Collection of Madhubani Paintings at International Indian Folk Art Gallery

Madhubani Painting

Madhubani Painting

Madhubani painting, also known as Mithila painting is a traditional Indian folk art that uses geometric patterns, contrasting colors & line drawings.

The painting dates back to the time of Raja Janak, a king in a Mithila. He had a daughter named Sita who was married to Lord Ram. To celebrate her wedding, Raja Janak asked his subjects to decorate their city in beautiful ways.

In the recent years, artists have been painting murals with geometric patterns on walls all around the city. They depict some rituals of weddings, births and celebrations.

Historically, painting was passed down from generation to generation in the family of Mithila Region. The five distinctive styles are Bharni, Kachni, Tantrik, Godna and Kohbar.

Madhubani paintings are always two-dimensional and come with no empty spaces, usually filled with drawings of flowers, animals, birds, and other geometric designs.

These paintings are traditionally produced on freshly plastered wall surfaces or floors of huts, but now they are also created on cloth, handmade paper or canvas. The paste required to make them usually contains powdered rice.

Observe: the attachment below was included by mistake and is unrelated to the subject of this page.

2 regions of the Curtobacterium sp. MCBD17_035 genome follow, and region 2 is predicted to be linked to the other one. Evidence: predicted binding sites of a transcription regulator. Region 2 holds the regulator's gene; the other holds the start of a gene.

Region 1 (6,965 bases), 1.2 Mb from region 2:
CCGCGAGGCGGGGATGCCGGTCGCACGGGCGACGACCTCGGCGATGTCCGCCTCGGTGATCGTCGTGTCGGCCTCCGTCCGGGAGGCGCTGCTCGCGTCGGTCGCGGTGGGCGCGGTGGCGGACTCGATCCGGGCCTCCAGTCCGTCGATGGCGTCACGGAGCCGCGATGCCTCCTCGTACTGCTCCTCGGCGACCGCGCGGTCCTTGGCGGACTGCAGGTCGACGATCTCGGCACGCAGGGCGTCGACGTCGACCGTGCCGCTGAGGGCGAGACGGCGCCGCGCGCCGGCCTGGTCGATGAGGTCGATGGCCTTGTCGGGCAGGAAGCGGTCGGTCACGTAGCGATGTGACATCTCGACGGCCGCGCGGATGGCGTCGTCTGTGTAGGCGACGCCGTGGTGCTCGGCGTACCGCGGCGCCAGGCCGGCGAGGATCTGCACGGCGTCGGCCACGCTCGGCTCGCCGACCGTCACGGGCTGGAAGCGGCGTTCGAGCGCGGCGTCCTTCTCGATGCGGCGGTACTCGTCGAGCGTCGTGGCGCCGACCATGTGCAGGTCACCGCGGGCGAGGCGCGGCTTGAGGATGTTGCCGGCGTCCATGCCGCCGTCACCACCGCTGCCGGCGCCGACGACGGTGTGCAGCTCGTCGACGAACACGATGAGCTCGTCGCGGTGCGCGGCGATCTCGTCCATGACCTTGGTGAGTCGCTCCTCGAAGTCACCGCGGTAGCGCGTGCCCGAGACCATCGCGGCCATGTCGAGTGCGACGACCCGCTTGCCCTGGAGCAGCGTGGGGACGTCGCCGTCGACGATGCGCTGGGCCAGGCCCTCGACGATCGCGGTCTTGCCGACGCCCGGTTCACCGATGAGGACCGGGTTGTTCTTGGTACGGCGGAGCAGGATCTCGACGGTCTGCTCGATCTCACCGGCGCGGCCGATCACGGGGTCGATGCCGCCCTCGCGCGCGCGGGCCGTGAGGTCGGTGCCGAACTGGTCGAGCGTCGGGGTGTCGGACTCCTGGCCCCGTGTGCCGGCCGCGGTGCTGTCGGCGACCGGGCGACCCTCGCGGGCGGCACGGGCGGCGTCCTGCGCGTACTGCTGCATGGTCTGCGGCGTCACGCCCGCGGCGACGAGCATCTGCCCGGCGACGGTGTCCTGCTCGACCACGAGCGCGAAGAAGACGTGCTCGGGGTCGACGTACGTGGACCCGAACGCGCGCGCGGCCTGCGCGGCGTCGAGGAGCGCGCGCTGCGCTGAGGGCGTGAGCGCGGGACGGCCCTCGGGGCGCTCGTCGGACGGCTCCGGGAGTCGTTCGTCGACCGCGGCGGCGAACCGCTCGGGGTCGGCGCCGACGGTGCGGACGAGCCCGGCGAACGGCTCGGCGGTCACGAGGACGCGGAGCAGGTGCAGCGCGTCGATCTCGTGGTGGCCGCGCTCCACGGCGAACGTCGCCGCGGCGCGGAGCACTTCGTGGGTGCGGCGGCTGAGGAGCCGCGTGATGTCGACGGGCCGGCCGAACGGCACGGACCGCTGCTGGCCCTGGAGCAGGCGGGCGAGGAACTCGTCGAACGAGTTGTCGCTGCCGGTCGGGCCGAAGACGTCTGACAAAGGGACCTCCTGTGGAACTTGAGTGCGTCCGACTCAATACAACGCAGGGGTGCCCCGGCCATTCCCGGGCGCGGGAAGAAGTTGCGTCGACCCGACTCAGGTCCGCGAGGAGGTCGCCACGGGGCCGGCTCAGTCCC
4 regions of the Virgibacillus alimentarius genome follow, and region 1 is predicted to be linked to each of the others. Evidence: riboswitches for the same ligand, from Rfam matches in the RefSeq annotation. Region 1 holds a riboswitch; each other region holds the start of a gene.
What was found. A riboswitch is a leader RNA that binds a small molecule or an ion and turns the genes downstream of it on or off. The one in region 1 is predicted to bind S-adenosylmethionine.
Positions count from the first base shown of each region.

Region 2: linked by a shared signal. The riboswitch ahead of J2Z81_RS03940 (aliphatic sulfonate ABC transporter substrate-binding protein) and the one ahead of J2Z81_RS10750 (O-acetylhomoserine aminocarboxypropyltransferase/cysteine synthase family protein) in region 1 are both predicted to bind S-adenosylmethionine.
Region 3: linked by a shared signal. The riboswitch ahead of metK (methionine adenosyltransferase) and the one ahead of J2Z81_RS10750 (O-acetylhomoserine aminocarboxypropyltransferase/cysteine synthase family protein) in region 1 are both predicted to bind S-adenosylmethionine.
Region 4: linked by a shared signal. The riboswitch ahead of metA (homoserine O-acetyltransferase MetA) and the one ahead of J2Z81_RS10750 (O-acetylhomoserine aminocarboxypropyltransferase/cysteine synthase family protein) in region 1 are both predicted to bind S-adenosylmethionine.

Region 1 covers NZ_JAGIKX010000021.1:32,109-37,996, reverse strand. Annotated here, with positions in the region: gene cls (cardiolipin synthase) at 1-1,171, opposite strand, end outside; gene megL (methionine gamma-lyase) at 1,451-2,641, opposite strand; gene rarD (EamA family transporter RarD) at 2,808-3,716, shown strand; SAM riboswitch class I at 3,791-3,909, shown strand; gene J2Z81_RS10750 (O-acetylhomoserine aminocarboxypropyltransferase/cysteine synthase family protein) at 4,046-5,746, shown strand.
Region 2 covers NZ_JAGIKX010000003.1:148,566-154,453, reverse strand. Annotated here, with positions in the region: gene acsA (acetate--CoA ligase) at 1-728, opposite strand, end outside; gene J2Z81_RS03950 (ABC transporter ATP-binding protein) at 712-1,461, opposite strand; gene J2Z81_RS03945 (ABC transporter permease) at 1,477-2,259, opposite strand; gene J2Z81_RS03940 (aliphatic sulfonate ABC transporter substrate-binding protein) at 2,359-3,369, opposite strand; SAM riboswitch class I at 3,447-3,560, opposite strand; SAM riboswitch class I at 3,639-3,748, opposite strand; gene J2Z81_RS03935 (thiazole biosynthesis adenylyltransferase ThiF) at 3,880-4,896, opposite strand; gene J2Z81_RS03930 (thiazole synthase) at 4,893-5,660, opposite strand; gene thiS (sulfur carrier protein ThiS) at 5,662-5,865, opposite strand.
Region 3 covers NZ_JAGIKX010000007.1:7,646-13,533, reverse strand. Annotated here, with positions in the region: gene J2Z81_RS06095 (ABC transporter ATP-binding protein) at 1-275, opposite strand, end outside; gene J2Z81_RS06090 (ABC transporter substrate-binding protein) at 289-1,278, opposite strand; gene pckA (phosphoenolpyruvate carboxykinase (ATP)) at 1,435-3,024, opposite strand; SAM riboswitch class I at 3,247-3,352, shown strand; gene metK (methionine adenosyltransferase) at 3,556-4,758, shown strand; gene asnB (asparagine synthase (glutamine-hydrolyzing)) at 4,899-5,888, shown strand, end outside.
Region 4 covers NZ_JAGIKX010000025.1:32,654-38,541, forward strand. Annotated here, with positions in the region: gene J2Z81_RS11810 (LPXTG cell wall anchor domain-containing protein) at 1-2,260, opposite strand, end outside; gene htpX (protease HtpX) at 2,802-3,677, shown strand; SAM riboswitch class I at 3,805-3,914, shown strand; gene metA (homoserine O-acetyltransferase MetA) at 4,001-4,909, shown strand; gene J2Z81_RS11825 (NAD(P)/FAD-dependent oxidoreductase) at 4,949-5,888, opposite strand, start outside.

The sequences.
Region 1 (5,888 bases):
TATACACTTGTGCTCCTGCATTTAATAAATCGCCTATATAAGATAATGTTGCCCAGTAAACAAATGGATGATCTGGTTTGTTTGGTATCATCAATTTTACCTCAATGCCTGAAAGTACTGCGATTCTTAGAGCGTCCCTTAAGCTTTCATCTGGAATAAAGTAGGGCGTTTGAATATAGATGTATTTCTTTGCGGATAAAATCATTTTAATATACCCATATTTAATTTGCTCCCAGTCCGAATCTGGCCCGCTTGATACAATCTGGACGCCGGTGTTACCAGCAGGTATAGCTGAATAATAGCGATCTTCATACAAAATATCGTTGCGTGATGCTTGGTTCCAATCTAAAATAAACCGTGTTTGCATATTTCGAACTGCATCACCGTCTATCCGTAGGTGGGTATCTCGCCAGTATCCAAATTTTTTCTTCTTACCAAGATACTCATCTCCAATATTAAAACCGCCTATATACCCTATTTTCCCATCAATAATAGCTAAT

This painting is created with a variety of tools and naturally-made dyes. It features colourful geometric patterns which are pretty eye catching, so it’s easy for anyone to see.

Different cultural occasions & festivals often have their own associated rituals, such as Holi or Surya Shasti. Some of these can include Kali Puja, Upanayana and Durga Puja.

Madhubani paintings often depict scenes that reflect a connection to nature or religious ceremonies. Marriage is often depicted as a ritual called kanyadaan in India.

Natural objects like the sun, the moon, and tribal plants like tulsi are often painted in traditional art with scenes from daily life.

The Bond of Love – Madhubani painting, Artist Soni Singh
The Bond of Love – Madhubani painting, Artist Soni Singh

You’ll find wedding ceremonies in paintings alongside royal court scenes in most traditional work. There’s never a blank space left – it’s all filled up with flower paintings or other kinds of compliments to the previous work.

Madhubani Painting Galleries